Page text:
Feature: Moral Courage – Indispensable to healing
Guest post by Kathy Sublette, C.S.
Sometimes when we’re praying for a healing, we can’t seem to make progress. It feels as if we’re just stuck forever on a plateau of struggle and frustration, but all the while, we are praying very diligently. Many times in this situation, it’s the exercise of moral courage that is exactly what is needed.
If accused of a crime we didn’t commit, our innocence isn’t enough to absolve us. If we don’t show up in court or hire an attorney to represent us, prove our innocence, and refute the false charges, by default we would lose the case and a judgment would be entered against us. “The wisdom of a serpent is to hide itself. The wisdom of God, as revealed in Christian Science, brings the serpent out of its hole, handles it, and takes away its sting” (Miscellaneous Writings 210:11-14).
The most loving thing we could ever do for ourselves—and the world—is to contribute to the extermination of error (the serpent) whenever we encounter it in our experience. There is never any way to escape working out our salvation—we all must come to understand ourselves as God knows us. So why would we want to delay understanding the true nature of our loving Father-Mother, our all-wise Counselor, our Shepherd and Guardian, and our status as His/Her beloved child? Mary Baker Eddy astutely explains that if one boasts, “’I am of God, therefore good,’ yet persists in evil, he has denied the power of Truth, and must suffer for this error until he learns that all power is good because it is of God, and so destroys his self-deceived sense of power in evil” (Ibid. 184:19-23).
We also must be wise to detect and rise above the guilt-imposing human argument that is epitomized in Delilah’s enticement to Samson (in Judges 16:15) when she’s trying to get him to tell her the (so-called) source of his strength: “How canst thou say, I love thee, when thine heart is not with me?” This is how the carnal mind, or human manipulation (again, the serpent), works—it first gets us to accept its own paradigm of falsehood, then dictates the parameters of so-called good and bad using our own moral sense of right against us. The answer to not being deluded is to carefully examine and question the underlying premise of the suggestions that come to us to trick us into believing that there is another power than the one God, Almighty good.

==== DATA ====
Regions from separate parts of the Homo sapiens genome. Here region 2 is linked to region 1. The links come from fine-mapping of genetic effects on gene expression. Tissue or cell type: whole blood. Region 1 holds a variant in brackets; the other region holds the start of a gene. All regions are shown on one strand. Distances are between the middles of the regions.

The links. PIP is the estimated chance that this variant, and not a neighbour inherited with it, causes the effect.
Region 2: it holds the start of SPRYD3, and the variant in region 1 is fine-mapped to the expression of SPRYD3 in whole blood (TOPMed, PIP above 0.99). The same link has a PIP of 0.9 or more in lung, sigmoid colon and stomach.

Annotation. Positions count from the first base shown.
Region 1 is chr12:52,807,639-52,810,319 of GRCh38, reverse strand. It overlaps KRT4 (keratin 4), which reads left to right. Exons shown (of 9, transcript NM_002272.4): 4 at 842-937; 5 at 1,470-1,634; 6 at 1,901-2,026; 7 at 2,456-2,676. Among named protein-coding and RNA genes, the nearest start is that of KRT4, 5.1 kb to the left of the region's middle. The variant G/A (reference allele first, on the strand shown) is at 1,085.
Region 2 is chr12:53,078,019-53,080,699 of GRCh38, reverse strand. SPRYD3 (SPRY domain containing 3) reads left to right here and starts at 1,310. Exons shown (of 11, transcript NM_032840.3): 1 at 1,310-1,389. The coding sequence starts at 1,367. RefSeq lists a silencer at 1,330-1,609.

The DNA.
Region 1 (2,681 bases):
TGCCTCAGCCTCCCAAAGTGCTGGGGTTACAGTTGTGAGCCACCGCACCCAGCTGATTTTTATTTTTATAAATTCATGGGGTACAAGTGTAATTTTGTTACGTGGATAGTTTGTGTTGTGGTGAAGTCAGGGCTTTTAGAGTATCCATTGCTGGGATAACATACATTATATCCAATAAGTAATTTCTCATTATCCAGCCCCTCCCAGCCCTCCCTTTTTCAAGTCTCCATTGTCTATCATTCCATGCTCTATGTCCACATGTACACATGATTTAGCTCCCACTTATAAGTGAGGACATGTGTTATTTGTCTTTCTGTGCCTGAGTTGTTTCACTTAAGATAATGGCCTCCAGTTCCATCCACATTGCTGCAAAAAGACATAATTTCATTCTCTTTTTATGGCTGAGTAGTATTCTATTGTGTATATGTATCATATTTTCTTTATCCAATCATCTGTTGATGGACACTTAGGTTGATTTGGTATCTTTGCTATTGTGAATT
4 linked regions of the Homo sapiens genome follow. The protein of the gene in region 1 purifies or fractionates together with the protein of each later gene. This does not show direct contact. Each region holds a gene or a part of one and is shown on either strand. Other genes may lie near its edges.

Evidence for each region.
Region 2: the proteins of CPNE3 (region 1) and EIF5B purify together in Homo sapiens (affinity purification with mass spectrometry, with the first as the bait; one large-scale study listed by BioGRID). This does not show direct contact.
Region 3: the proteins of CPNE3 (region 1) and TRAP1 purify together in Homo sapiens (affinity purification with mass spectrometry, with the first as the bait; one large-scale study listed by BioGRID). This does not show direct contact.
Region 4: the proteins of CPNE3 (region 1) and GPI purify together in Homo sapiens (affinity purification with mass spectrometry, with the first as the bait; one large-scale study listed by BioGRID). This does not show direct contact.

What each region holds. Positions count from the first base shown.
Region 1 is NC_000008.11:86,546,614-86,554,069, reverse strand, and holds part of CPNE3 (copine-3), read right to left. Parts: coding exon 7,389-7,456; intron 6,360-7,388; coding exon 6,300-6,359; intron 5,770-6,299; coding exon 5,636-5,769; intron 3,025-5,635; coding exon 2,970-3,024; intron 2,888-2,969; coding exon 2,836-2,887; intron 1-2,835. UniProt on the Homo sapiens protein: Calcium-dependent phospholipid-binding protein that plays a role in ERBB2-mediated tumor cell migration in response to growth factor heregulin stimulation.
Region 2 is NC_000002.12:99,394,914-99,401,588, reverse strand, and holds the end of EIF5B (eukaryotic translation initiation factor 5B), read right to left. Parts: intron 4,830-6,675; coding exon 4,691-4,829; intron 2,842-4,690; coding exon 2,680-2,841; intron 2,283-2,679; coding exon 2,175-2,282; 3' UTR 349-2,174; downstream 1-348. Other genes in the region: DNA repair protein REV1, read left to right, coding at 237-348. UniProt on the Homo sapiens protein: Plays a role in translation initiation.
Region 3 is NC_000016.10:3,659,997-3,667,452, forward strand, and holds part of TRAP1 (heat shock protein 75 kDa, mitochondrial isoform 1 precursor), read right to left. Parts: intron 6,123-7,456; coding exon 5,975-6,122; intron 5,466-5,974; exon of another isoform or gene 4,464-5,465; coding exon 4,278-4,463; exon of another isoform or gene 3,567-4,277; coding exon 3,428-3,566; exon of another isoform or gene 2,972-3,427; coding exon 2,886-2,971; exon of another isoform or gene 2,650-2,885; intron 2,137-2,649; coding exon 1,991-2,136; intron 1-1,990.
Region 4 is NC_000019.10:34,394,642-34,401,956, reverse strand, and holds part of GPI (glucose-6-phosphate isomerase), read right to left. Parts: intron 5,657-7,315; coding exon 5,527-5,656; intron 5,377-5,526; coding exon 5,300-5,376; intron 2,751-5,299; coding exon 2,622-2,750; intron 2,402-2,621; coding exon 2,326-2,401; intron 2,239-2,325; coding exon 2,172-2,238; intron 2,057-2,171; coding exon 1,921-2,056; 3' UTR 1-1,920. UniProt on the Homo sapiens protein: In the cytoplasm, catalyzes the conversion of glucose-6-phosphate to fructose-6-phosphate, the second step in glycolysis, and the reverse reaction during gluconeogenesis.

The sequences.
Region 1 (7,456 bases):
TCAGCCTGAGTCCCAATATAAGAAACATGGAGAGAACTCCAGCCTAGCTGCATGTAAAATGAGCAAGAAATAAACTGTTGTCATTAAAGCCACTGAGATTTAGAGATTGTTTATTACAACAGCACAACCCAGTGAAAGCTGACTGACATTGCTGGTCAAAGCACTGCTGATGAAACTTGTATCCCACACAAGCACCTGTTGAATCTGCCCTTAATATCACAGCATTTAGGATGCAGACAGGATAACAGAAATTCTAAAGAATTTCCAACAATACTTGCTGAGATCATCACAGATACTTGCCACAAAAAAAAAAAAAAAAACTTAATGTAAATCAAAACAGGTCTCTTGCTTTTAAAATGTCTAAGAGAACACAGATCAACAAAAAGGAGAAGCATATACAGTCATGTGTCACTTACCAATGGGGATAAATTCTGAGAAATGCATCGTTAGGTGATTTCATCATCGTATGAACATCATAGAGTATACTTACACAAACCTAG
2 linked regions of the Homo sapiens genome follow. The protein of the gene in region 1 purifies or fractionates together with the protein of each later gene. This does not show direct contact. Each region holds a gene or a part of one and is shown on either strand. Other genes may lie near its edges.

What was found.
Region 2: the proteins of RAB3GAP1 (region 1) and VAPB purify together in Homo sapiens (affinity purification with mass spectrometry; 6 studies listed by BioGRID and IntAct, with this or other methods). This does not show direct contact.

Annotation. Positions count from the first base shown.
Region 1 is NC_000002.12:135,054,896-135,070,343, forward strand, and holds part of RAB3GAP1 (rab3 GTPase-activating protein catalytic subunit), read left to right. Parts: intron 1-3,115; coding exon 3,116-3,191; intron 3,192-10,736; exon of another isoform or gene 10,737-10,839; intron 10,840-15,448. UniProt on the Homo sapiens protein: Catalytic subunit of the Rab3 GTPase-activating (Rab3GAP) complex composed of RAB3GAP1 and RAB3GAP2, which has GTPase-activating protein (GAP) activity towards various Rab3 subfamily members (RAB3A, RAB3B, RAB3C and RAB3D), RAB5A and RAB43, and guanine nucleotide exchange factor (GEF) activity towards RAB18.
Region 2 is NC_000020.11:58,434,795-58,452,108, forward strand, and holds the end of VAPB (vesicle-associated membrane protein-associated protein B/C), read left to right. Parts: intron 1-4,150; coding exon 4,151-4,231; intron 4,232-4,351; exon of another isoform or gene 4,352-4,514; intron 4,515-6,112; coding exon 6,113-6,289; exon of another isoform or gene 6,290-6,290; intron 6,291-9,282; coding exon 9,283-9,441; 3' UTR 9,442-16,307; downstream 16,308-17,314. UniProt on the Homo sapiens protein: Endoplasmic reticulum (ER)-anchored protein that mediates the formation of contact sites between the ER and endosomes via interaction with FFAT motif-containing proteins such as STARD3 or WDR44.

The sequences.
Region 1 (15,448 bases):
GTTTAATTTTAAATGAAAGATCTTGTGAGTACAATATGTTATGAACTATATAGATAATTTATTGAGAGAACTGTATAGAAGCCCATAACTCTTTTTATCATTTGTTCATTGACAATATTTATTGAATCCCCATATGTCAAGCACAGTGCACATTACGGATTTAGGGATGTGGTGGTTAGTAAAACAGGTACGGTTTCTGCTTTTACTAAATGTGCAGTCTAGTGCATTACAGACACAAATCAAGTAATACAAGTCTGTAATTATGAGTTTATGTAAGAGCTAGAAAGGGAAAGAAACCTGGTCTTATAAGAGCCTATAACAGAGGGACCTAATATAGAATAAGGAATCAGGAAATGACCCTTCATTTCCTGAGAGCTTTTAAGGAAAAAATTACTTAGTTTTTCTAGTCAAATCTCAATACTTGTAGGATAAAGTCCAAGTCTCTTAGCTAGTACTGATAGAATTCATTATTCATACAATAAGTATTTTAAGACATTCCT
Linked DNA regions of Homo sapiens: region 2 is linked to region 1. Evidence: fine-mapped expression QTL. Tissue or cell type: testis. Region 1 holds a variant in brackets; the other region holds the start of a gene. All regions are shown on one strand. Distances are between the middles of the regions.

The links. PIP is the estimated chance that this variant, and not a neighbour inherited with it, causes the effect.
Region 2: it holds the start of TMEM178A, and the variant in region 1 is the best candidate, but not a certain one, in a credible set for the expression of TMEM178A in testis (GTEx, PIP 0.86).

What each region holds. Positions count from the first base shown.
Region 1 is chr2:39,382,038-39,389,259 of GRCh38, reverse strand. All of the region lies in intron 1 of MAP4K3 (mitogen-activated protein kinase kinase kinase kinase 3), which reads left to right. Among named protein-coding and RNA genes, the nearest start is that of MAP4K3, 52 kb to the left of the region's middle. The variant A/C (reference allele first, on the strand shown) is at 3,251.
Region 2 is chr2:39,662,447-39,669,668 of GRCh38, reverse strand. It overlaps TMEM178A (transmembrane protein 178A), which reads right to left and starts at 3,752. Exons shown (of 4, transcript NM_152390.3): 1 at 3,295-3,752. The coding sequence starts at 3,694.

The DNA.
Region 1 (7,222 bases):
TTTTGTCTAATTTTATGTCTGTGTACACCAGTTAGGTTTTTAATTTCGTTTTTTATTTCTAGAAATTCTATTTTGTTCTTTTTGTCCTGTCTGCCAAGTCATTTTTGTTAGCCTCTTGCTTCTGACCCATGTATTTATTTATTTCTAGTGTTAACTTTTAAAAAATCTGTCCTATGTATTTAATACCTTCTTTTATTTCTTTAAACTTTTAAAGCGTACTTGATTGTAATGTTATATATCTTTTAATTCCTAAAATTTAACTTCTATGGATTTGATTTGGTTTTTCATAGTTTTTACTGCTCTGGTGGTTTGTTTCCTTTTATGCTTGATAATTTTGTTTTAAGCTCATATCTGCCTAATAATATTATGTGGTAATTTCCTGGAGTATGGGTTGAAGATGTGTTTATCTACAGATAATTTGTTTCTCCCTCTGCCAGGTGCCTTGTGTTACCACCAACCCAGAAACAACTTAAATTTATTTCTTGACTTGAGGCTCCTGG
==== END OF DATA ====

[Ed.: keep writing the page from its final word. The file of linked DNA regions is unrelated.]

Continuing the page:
Our confidence in exercising moral courage stems from the fact that Christian Science is the explanation of reality; we have all the power of the universe behind us. Actually, it is the power of the universe that is impelling us to handle/destroy evil from the start. “Spirit imparts the understanding that uplifts consciousness and leads into all truth” (Science and Health 505: 16-17). God, Principle, is actively enforcing His infinite law of justice and mercy, and when we are receptive to this fact, we exercise moral courage in our experience.
One of Mary Baker Eddy’s students, Sue Harper Mims, relates that during one of the classes Mrs. Eddy was teaching, she explained the best way to do instantaneous healing work: “It is to love! . . . Do not know anything but Love. Be all love. There is nothing else” (We Knew Mary Baker Eddy Expanded Version Volume 1 pg. 297). The account continues that a class member posed the question, “’But, Mother, are we not to discriminate between good and evil?’, to which Mrs. Eddy responded: ‘Ah, now you have asked me what is to me the hardest thing in Christian Science! Yes, you must see and denounce evil. The Bible tells us that Jesus was God’s chosen because he loved righteousness, but the Bible does not stop there. It says, ‘and hated iniquity’!’” Here is the two-edged sword of Christian Science. The Old Testament also articulates this in Psalm 119: “I esteem all thy precepts concerning all things to be right; and I hate every false way” (line 128).
Moral courage is the necessary step out of the mortal dream to radical reliance on Spirit and complete healing. We should be grateful for the opportunities that force us to exercise moral courage because they’re prompting us to wake up to the only reality—God’s good, complete, and perfect creation. “No risk is so stupendous as to neglect opportunities which God giveth, and not to forewarn and forearm our fellow-mortals against the evil which, if seen, can be destroyed” (Miscellaneous Writings 213: 10-13).